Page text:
Rally English: One of Finland’s greatest gifts to the world

Like with a bat sign or spider-sense, my “Finland mentioned” senses suddenly started tingling and I immediately found myself drinking a cold Rallienglanti beer while swimming in the fountain of the market square. It happens! This time, it was Jalopnik that shed light on a time-honored Finnish tradition. Rally English, or rallienglanti indeed.

Put short, it’s the way we talk, when we want to get things done. Management by perkele, you see.

Your general idea of a Finnish accent might be something close to a hockey player’s turn of speech, with a bit of Kimi bwoah mixed in there, without any of the usual Scandinavian singsong or Minnesota nice. You’re not far off, and any Finns you meet here will generally speak perfectly passable English due to years of watching MacGyver on the Finnish TV. It’s still on, you know. But over the years the hard, stilted, pronounced-like-it’s-written Finnish accent has not softened that much, especially outside the capital region. Tö importtant thing is tu be andörstuud, not hau fänsi joor äksent is.

Finnish rally drivers may have appeared directly from the forest stages of the Thousand Lakes Rally in the ’60s or ’70s, and when you want to get the point across when the diff of the Escort has eaten itself, there’s no time to try and put it softly. Over the years, the true Finnish Rally English accent has made itself into a thing, to a point where you don’t really want to polish it at all, even exaggerating it a little for effect. The folks over at the Hydraulic Press Channel mangled rally English into a pointy thing of their own, and it certainly became a hallmark of the channel after toutal kommittin tu tö bit.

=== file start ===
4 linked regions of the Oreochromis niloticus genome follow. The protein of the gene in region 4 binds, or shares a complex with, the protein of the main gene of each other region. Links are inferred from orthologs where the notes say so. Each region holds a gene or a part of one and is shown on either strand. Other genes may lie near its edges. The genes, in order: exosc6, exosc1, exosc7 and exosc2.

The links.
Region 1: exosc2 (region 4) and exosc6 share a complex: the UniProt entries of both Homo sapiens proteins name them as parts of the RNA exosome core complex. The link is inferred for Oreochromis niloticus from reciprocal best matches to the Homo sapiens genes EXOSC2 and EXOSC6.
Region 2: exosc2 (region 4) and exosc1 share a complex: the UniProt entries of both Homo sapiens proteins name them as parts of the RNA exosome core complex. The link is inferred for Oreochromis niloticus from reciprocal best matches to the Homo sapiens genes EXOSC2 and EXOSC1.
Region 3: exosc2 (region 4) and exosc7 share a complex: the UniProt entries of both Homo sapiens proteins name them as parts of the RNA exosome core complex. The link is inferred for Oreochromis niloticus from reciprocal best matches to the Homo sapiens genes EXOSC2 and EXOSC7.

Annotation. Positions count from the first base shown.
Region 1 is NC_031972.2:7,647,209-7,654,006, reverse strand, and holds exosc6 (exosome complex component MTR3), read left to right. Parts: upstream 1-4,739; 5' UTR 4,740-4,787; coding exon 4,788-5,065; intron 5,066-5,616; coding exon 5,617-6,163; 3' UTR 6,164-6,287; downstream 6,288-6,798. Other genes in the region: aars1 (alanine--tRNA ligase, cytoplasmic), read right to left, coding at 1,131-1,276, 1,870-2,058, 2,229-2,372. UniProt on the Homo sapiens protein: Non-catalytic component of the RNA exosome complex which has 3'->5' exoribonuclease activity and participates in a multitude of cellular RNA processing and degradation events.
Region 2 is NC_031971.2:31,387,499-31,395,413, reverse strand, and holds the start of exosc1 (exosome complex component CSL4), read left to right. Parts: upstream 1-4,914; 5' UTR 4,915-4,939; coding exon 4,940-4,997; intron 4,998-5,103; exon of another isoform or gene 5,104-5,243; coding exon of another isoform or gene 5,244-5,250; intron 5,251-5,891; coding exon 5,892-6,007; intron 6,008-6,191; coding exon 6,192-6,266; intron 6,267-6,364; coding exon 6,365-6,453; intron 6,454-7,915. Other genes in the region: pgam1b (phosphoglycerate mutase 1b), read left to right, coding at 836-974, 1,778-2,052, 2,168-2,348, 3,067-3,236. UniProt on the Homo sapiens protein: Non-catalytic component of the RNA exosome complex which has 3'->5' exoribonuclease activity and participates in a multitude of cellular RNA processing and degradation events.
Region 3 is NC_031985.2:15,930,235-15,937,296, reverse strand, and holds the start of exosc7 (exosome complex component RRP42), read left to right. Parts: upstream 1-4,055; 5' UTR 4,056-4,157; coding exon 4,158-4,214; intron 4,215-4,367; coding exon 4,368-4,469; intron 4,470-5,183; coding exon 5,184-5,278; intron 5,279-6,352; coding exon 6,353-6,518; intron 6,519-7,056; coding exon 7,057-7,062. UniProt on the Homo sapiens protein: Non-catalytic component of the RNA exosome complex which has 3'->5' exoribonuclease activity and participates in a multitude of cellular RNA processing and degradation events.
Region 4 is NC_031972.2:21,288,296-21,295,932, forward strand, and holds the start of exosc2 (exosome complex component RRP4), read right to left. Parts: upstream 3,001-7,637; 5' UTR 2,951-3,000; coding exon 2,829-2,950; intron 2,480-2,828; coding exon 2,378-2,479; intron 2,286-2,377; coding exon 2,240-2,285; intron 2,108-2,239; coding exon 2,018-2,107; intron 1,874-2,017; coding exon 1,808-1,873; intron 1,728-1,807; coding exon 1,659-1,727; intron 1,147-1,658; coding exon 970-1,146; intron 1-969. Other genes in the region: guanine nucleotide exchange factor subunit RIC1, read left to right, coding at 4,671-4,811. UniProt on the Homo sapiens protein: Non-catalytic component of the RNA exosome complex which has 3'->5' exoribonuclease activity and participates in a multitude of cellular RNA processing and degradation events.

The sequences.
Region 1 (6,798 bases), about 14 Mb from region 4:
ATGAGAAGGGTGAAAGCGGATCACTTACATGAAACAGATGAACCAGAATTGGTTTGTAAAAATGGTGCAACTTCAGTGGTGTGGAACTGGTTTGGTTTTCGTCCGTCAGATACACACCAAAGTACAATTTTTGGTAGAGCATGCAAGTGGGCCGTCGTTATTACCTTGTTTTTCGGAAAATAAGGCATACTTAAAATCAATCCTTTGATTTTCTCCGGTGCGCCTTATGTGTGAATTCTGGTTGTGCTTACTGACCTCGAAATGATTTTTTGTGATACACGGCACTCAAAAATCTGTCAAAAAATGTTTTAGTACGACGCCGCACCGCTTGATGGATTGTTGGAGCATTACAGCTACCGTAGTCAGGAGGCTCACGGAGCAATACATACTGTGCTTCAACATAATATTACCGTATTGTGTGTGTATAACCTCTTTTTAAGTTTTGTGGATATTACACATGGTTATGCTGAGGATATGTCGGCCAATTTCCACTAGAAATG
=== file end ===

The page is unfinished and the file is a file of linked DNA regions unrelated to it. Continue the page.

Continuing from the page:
Head over to Jalopnik to read the whole Rally English piece and watch some of the best YouTube rally English clips while you’re at it. My favorite one is either the Black Round Pirelli bit by Juha Kankkunen or Marcus Grönholm’s total NO GUESS frustration, seen above.

[Image: Peugeot]

3 Comments

  1. Thanks Antti, I hadn’t realised it was different from speaking with an accent, plus generally being straight to the point to the extent some drivers can be pretty blunt (eg Kimi!)

  2. Maybe it’s just a rally driver thing, Irish rally drivers/co-drivers are borderline incoherent between swearing too despite being (technically) native English speakers.

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